Catriona Ferguson reports
On 28 April we held our first ever digital marketing workshop. Digital marketing has been top of the training request list from PANZ members for a wee while now and the jam-packed room at the National Library in
Auckland certainly reflected that enthusiasm.
We welcomed delegates from as far as Invercargill, Wanaka and Wellington and some publishers even went as far as to send two or three participants along. The enthusiasm and buzz in the room was fabulous.
The day got off to a lively start with the enterprising Claire O’Connell from The Classroom. Claire took the group on a tiki tour of all things social media with nicely tailored advice for her bookish audience. She gave an overview on the most popular social media platforms here in New Zealand, highlighted the kind of accounts that could prove inspiring for local publishers and gave some examples of which companies were out there nailing the whole digital thing. Facebook remains the queen of the social media marketing platforms but it was hard not to be seduced by some of the delicious book-related Instagram accounts that Claire profiled. The session also offered some hands on tips and tricks for defining audiences, boosting posts and measuring and reporting. More on The Classroom here.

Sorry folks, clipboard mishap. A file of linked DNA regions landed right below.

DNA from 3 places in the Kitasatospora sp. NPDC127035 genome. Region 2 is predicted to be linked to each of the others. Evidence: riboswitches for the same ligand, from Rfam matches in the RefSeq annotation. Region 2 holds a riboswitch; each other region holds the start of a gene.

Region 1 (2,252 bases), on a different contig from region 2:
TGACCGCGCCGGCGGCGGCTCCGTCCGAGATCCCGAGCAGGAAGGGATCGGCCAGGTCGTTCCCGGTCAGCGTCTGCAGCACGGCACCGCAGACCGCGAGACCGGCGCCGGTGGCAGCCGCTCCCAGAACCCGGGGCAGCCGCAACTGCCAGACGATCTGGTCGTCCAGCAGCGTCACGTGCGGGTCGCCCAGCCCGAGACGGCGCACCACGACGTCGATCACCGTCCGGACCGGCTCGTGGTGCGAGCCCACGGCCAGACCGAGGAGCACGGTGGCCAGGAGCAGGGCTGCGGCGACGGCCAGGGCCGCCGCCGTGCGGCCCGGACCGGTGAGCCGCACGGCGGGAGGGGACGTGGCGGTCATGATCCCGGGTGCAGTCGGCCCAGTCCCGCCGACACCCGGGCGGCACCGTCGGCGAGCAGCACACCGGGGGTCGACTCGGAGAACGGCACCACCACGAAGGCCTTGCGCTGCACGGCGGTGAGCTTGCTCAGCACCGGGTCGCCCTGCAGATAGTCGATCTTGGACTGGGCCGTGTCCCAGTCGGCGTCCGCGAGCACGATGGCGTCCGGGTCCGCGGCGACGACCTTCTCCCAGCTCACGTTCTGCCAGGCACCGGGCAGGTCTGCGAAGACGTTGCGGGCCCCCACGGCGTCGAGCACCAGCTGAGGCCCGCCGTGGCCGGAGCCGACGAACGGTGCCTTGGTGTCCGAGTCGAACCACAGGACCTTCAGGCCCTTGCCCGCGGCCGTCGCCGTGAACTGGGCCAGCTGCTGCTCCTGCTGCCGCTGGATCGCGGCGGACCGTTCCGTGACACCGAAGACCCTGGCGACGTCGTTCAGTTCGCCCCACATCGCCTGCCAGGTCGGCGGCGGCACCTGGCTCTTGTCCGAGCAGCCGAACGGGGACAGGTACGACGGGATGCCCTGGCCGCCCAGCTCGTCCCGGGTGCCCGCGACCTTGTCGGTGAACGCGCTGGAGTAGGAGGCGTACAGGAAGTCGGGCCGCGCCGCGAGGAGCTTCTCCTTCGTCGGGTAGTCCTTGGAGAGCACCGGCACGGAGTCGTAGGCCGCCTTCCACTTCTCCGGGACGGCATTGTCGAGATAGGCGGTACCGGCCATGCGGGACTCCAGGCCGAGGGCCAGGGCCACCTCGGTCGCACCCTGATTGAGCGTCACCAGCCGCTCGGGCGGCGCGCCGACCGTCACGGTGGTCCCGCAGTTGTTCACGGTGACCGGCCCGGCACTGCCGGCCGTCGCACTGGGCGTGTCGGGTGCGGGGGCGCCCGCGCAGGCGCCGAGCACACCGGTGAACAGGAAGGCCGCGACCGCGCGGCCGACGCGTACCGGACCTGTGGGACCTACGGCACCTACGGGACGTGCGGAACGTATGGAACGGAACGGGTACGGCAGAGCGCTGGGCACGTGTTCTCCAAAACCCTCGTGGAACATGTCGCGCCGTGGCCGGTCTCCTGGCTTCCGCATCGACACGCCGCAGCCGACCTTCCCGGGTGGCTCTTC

After lunch Nevena Nikolic from Neilsen offered up some insights on book buyers, with a focus on older millennials (that’s the 25 – 34 year olds for the uninformed). Apparently this group is highly social, well-connected and aspirational – and happily they also have some spending power. Nevena steered us through how their book buying habits have influenced the market (colouring-books, grip lit and healthy eating for example), what influences their decision making and where they go to finally buy those books.
Fee McLeod (General Manager of Unitec’s MindLab) picked up the conversation after Nevena with a focus on how The MindLab has managed to grow their work in
the educational space. They offer a whole range of collaborative and digital learning opportunities for teachers around the country finding fresh ways of using technology to be adaptable, flexible and technically skilled.
The afternoon was wrapped up by Anna Dean who’s company Double Denim (more on Double Denim here) crosses both traditional and online media. Full of ideas and suggestions for inventive marketing campaigns, Anna talked about her own successful campaigns in the wider cultural sector and how the book world might gain some traction in a crowded online space.
Throughout the day delegates enjoyed the opportunity to natter between themselves during the breaks. And so at 4.30pm we did a little more of that accompanied by some wine and nibbly things.
We’re currently gathering feedback from those who came along to the workshop and planning phase two. So, if you have any thoughts or ideas on what you’d like to see next please do let us know.